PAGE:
Seaborne Freight was one of three companies handed contracts worth £108million to create extra ferry capacity for lorries to cross the channel.
The plans would allow for almost 4,000 lorries a week to use other ports including Plymouth, Ramsgate and Portsmouth in a bid to ease congestion at Dover.
But critics have claimed it would be impossible for Seaborne to launch their ferry service between Ramsgate, Kent, and Ostend, Belgium, by March 29 – when Britain is set to leave the EU.
The Department for Transport has said it awarded the contract in "the full knowledge that Seaborne is a new shipping provider".
It added that "the extra capacity and vessels would be provided as part of its first services".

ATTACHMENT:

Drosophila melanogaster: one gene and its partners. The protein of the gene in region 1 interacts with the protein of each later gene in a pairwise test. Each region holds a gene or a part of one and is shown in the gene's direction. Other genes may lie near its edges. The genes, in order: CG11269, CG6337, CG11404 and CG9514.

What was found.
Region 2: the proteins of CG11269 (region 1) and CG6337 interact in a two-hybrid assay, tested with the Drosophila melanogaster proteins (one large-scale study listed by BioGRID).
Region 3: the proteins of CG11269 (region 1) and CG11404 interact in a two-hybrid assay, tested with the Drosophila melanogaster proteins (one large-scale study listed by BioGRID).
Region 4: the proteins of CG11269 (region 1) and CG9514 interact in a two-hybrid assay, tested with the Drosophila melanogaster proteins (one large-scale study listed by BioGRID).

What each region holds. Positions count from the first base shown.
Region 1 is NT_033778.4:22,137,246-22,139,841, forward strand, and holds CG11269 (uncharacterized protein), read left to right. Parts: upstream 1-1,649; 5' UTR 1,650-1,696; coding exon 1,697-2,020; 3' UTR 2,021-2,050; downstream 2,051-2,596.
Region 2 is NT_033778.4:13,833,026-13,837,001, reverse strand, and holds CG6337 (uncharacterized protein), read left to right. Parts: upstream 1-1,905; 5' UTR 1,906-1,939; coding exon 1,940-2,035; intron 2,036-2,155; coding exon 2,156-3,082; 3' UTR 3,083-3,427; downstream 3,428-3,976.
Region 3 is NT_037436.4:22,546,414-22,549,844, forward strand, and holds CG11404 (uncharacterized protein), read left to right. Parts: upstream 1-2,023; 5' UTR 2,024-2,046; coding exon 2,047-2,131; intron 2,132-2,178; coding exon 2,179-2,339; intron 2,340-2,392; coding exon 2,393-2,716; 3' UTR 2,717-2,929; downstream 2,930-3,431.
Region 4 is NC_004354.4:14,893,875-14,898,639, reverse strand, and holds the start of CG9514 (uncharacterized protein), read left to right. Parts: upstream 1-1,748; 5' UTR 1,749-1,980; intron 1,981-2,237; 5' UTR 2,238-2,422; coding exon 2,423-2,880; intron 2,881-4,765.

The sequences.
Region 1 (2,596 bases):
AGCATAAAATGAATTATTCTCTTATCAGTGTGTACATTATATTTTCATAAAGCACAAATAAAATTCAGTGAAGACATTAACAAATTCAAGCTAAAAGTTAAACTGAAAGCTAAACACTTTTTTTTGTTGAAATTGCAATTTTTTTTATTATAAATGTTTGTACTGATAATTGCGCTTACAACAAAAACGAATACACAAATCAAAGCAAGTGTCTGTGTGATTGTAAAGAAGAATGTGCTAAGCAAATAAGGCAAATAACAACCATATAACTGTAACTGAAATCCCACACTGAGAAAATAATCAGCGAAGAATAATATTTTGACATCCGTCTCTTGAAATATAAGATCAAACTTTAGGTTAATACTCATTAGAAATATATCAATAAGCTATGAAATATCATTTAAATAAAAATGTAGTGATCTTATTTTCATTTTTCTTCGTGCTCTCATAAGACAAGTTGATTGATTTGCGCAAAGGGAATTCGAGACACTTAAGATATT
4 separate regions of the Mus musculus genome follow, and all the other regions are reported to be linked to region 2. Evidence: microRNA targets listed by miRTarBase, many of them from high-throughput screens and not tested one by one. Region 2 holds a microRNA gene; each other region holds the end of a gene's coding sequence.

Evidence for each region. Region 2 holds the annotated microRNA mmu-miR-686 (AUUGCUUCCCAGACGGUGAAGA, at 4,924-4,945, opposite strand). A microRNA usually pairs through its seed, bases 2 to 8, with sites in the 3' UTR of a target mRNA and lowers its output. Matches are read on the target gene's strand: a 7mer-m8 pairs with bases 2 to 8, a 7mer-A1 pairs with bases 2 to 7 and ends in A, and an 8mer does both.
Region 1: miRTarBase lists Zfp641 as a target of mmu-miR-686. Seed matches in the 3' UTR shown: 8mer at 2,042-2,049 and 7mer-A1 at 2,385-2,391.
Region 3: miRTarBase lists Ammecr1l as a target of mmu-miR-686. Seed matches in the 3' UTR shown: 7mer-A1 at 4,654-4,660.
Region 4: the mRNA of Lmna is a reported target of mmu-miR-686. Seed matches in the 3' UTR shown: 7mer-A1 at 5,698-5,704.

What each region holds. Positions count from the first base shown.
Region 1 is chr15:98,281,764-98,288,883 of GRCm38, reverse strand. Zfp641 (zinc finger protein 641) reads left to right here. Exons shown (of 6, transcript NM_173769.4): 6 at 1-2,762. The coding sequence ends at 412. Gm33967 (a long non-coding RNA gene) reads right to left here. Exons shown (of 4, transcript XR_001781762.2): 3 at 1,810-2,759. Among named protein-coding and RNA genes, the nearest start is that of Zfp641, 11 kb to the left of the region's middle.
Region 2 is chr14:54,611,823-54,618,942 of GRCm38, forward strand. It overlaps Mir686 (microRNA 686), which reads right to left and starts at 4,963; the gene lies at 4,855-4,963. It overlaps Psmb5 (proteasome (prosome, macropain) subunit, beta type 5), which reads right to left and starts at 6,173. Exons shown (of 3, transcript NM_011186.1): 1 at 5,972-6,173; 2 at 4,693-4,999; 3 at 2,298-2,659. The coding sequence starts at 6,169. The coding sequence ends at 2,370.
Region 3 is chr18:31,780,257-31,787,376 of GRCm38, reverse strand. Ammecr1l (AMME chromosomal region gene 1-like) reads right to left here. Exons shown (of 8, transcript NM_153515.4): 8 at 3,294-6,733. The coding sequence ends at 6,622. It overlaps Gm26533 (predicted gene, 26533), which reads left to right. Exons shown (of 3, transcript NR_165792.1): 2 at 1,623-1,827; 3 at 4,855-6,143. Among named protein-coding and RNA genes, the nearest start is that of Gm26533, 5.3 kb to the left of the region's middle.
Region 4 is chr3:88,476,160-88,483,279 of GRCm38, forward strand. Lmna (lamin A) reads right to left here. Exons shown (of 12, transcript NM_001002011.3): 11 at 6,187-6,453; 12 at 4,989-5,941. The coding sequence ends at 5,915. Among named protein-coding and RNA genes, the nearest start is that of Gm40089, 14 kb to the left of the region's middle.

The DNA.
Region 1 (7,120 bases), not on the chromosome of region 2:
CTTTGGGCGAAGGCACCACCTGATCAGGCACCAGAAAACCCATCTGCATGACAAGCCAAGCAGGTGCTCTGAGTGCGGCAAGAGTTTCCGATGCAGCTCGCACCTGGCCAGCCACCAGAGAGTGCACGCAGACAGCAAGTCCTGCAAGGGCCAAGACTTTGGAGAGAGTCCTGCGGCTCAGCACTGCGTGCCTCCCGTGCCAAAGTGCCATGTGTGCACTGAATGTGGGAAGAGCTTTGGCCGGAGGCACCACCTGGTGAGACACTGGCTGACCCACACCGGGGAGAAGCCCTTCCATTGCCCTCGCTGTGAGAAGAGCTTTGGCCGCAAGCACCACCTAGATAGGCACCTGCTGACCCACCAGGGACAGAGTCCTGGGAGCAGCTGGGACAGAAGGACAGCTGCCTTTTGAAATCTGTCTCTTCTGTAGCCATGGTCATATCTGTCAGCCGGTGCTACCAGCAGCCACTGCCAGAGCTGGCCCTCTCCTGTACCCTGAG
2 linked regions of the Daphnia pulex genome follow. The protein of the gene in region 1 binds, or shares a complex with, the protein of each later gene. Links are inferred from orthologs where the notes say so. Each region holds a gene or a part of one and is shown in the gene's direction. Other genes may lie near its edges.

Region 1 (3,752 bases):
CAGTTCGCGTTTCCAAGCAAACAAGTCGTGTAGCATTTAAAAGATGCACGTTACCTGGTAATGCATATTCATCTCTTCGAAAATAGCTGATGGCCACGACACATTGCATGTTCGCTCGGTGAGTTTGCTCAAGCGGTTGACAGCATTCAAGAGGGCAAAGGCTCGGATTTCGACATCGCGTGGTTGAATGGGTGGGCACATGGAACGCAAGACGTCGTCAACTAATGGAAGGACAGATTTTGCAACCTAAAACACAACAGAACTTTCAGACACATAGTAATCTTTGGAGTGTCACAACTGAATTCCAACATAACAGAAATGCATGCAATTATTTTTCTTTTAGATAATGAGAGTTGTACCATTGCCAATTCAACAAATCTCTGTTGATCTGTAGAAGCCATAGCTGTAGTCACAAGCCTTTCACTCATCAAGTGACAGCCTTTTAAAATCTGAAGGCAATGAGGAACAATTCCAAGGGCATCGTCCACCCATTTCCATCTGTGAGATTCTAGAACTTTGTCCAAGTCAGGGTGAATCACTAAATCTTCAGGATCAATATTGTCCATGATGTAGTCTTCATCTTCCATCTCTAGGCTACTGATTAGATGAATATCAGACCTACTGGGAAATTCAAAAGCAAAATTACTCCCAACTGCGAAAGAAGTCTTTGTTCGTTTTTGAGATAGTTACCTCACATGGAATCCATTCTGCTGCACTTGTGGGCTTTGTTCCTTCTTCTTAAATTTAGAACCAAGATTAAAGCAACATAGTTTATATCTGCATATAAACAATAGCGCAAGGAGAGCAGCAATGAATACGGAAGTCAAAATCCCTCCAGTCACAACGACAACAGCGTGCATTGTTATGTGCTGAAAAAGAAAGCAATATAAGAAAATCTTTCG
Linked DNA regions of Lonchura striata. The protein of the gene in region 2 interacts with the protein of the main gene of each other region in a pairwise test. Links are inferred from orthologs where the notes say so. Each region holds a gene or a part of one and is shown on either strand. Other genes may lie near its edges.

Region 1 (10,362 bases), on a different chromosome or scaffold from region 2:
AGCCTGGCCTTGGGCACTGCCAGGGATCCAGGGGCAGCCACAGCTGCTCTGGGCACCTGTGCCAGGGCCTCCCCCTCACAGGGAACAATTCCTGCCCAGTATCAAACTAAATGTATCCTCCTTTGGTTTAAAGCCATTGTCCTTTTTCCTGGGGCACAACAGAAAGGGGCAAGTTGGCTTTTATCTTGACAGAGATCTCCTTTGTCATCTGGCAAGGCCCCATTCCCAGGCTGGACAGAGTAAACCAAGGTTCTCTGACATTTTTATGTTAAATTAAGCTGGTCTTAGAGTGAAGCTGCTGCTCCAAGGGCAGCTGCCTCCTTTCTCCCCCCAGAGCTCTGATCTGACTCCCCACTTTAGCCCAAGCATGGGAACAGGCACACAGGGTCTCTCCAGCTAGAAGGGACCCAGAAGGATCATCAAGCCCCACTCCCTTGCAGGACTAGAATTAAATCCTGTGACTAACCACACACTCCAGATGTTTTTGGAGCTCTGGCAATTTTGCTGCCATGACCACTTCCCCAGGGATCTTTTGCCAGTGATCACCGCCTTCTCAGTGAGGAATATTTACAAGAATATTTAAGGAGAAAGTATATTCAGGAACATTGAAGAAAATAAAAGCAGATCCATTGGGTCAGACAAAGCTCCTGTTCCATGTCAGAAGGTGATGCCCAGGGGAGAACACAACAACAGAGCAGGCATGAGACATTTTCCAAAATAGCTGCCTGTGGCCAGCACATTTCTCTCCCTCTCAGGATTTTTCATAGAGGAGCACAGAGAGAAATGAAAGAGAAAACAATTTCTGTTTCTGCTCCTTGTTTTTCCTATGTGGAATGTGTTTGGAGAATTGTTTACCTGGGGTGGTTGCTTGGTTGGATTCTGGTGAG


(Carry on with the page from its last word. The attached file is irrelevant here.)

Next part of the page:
Liberal Dem Home Affairs spokesperson Ed Davey MP said: "That the government has reportedly signed a contract with a ferry company with no ferries pretty much sums up their farcical approach to the entire Brexit fiasco.
"The government could, and should, take the threat of a no-deal Brexit off the table. It is being used only to try and scaremonger people into backing their deal.
"It is now costing the country millions – it is inexcusable and people won't be fooled." Seaborne's chief executive Ben Sharp said the firm would be ready by the end of March and begin operations with two ships which he would not identify for commercial reasons.
The government has also awarded much larger ferry contracts to French firm Brittany Ferries at £46.6million and Danish shipping firm DFDS for £47.3million. It is understood the three firms will retain part of the cash even if their services are not needed if a deal is agreed with the EU.
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